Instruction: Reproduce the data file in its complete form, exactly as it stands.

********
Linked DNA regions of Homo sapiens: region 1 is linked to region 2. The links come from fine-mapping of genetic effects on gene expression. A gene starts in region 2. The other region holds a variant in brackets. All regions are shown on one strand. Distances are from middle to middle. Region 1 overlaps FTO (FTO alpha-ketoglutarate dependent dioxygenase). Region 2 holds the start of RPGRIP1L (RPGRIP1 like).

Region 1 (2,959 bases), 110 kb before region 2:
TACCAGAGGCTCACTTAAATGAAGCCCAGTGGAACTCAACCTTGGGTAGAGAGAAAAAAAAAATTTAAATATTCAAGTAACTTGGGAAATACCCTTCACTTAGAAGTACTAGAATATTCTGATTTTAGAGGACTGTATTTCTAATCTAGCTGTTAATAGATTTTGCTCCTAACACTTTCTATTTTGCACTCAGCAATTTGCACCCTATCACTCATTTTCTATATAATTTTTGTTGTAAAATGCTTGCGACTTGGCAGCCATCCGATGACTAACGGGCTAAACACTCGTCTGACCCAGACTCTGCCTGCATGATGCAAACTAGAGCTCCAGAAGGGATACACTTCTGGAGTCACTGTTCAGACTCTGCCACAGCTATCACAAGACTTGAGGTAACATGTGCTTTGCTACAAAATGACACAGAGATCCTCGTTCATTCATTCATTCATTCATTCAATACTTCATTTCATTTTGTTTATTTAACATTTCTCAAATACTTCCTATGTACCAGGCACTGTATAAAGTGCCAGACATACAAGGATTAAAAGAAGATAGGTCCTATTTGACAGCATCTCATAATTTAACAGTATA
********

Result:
Linked DNA regions of Homo sapiens: region 1 is linked to region 2. The links come from fine-mapping of genetic effects on gene expression. A gene starts in region 2. The other region holds a variant in brackets. All regions are shown on one strand. Distances are from middle to middle. Region 1 overlaps FTO (FTO alpha-ketoglutarate dependent dioxygenase). Region 2 holds the start of RPGRIP1L (RPGRIP1 like).

Region 1 (2,959 bases), 110 kb before region 2:
TACCAGAGGCTCACTTAAATGAAGCCCAGTGGAACTCAACCTTGGGTAGAGAGAAAAAAAAAATTTAAATATTCAAGTAACTTGGGAAATACCCTTCACTTAGAAGTACTAGAATATTCTGATTTTAGAGGACTGTATTTCTAATCTAGCTGTTAATAGATTTTGCTCCTAACACTTTCTATTTTGCACTCAGCAATTTGCACCCTATCACTCATTTTCTATATAATTTTTGTTGTAAAATGCTTGCGACTTGGCAGCCATCCGATGACTAACGGGCTAAACACTCGTCTGACCCAGACTCTGCCTGCATGATGCAAACTAGAGCTCCAGAAGGGATACACTTCTGGAGTCACTGTTCAGACTCTGCCACAGCTATCACAAGACTTGAGGTAACATGTGCTTTGCTACAAAATGACACAGAGATCCTCGTTCATTCATTCATTCATTCATTCAATACTTCATTTCATTTTGTTTATTTAACATTTCTCAAATACTTCCTATGTACCAGGCACTGTATAAAGTGCCAGACATACAAGGATTAAAAGAAGATAGGTCCTATTTGACAGCATCTCATAATTTAACAGTATA